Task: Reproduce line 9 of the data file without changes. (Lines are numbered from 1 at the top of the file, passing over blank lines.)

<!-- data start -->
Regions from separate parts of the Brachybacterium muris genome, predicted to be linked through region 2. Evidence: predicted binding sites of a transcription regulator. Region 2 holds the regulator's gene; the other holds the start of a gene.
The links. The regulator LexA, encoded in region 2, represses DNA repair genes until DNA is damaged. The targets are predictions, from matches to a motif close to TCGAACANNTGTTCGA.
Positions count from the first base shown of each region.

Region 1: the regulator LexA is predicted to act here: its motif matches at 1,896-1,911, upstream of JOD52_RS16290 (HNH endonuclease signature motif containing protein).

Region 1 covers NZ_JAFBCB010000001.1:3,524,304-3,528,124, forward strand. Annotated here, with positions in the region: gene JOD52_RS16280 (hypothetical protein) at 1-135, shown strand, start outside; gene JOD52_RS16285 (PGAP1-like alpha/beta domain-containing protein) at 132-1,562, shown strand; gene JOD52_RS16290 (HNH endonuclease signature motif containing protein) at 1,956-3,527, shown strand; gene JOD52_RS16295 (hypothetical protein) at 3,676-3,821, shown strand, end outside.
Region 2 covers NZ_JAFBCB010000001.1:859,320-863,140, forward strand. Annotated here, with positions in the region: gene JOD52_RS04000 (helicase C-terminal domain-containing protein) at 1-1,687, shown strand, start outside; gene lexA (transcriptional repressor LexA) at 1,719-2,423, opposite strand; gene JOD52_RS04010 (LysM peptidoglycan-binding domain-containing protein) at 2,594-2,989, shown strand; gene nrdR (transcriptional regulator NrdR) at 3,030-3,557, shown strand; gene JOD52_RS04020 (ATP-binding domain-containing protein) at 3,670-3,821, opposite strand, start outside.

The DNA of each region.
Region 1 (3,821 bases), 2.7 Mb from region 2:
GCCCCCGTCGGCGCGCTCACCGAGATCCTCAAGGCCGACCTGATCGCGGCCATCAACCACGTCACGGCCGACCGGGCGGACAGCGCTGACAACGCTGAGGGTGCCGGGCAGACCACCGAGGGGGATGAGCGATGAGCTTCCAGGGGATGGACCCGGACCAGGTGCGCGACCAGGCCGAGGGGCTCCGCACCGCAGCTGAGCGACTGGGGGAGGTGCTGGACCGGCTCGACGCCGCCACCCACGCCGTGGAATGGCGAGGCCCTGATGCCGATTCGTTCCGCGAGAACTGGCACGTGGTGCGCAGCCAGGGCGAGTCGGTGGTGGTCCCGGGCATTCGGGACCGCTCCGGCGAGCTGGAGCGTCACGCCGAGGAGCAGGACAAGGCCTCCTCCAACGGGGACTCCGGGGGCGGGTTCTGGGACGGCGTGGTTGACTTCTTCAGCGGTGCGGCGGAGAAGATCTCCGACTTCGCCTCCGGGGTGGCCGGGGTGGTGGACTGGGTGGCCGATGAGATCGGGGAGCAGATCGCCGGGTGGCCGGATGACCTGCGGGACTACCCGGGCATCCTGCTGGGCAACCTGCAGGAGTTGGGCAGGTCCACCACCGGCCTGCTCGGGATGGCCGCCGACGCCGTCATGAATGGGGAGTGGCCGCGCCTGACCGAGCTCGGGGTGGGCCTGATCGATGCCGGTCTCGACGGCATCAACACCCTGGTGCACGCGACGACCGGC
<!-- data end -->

GCCCCCGTCGGCGCGCTCACCGAGATCCTCAAGGCCGACCTGATCGCGGCCATCAACCACGTCACGGCCGACCGGGCGGACAGCGCTGACAACGCTGAGGGTGCCGGGCAGACCACCGAGGGGGATGAGCGATGAGCTTCCAGGGGATGGACCCGGACCAGGTGCGCGACCAGGCCGAGGGGCTCCGCACCGCAGCTGAGCGACTGGGGGAGGTGCTGGACCGGCTCGACGCCGCCACCCACGCCGTGGAATGGCGAGGCCCTGATGCCGATTCGTTCCGCGAGAACTGGCACGTGGTGCGCAGCCAGGGCGAGTCGGTGGTGGTCCCGGGCATTCGGGACCGCTCCGGCGAGCTGGAGCGTCACGCCGAGGAGCAGGACAAGGCCTCCTCCAACGGGGACTCCGGGGGCGGGTTCTGGGACGGCGTGGTTGACTTCTTCAGCGGTGCGGCGGAGAAGATCTCCGACTTCGCCTCCGGGGTGGCCGGGGTGGTGGACTGGGTGGCCGATGAGATCGGGGAGCAGATCGCCGGGTGGCCGGATGACCTGCGGGACTACCCGGGCATCCTGCTGGGCAACCTGCAGGAGTTGGGCAGGTCCACCACCGGCCTGCTCGGGATGGCCGCCGACGCCGTCATGAATGGGGAGTGGCCGCGCCTGACCGAGCTCGGGGTGGGCCTGATCGATGCCGGTCTCGACGGCATCAACACCCTGGTGCACGCGACGACCGGC